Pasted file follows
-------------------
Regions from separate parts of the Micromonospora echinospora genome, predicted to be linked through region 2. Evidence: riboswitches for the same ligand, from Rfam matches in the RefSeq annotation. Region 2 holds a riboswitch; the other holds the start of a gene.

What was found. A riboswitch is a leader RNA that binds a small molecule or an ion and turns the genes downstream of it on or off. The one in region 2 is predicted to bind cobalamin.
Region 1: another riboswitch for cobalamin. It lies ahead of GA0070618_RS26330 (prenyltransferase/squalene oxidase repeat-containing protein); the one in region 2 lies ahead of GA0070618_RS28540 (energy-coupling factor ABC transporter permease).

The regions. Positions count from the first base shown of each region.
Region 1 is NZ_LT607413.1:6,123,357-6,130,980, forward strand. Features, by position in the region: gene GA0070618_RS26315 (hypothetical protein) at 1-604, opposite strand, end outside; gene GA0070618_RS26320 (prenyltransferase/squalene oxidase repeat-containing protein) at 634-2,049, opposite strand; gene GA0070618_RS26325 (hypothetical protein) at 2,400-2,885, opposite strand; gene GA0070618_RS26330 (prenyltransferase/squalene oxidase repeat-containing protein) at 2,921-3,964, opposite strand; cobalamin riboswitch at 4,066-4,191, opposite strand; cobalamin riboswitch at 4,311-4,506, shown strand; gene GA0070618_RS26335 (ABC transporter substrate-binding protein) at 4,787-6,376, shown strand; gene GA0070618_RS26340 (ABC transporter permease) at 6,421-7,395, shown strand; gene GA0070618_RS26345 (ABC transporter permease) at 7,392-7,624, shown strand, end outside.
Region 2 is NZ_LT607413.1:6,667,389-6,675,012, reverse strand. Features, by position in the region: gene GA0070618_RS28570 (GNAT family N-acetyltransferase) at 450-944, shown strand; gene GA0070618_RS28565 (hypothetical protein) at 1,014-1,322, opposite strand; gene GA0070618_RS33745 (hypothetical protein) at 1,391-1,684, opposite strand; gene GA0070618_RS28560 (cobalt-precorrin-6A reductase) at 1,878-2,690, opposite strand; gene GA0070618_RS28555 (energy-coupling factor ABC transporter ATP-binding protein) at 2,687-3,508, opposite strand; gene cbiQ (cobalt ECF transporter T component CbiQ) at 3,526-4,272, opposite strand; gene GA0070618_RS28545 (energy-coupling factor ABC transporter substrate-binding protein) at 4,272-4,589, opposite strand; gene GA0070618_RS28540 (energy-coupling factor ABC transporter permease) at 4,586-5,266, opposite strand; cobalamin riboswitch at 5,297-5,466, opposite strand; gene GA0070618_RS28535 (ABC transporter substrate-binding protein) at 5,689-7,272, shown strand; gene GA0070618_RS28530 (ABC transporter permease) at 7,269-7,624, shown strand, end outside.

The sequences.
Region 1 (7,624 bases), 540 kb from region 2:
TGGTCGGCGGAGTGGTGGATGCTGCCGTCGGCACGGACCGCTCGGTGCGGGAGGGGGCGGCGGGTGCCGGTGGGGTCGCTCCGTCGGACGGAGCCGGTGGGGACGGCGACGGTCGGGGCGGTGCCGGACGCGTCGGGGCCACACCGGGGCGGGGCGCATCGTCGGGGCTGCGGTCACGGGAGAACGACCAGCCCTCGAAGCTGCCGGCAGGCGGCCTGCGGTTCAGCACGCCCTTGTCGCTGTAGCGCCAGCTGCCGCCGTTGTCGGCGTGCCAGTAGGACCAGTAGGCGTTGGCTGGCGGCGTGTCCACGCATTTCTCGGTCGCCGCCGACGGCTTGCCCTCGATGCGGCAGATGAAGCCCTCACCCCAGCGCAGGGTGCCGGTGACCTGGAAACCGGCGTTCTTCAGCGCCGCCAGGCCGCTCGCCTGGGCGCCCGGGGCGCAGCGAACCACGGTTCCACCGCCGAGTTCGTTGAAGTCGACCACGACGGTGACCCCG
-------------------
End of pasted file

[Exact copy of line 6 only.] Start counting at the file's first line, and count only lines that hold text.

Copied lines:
Region 2 is NZ_LT607413.1:6,667,389-6,675,012, reverse strand. Features, by position in the region: gene GA0070618_RS28570 (GNAT family N-acetyltransferase) at 450-944, shown strand; gene GA0070618_RS28565 (hypothetical protein) at 1,014-1,322, opposite strand; gene GA0070618_RS33745 (hypothetical protein) at 1,391-1,684, opposite strand; gene GA0070618_RS28560 (cobalt-precorrin-6A reductase) at 1,878-2,690, opposite strand; gene GA0070618_RS28555 (energy-coupling factor ABC transporter ATP-binding protein) at 2,687-3,508, opposite strand; gene cbiQ (cobalt ECF transporter T component CbiQ) at 3,526-4,272, opposite strand; gene GA0070618_RS28545 (energy-coupling factor ABC transporter substrate-binding protein) at 4,272-4,589, opposite strand; gene GA0070618_RS28540 (energy-coupling factor ABC transporter permease) at 4,586-5,266, opposite strand; cobalamin riboswitch at 5,297-5,466, opposite strand; gene GA0070618_RS28535 (ABC transporter substrate-binding protein) at 5,689-7,272, shown strand; gene GA0070618_RS28530 (ABC transporter permease) at 7,269-7,624, shown strand, end outside.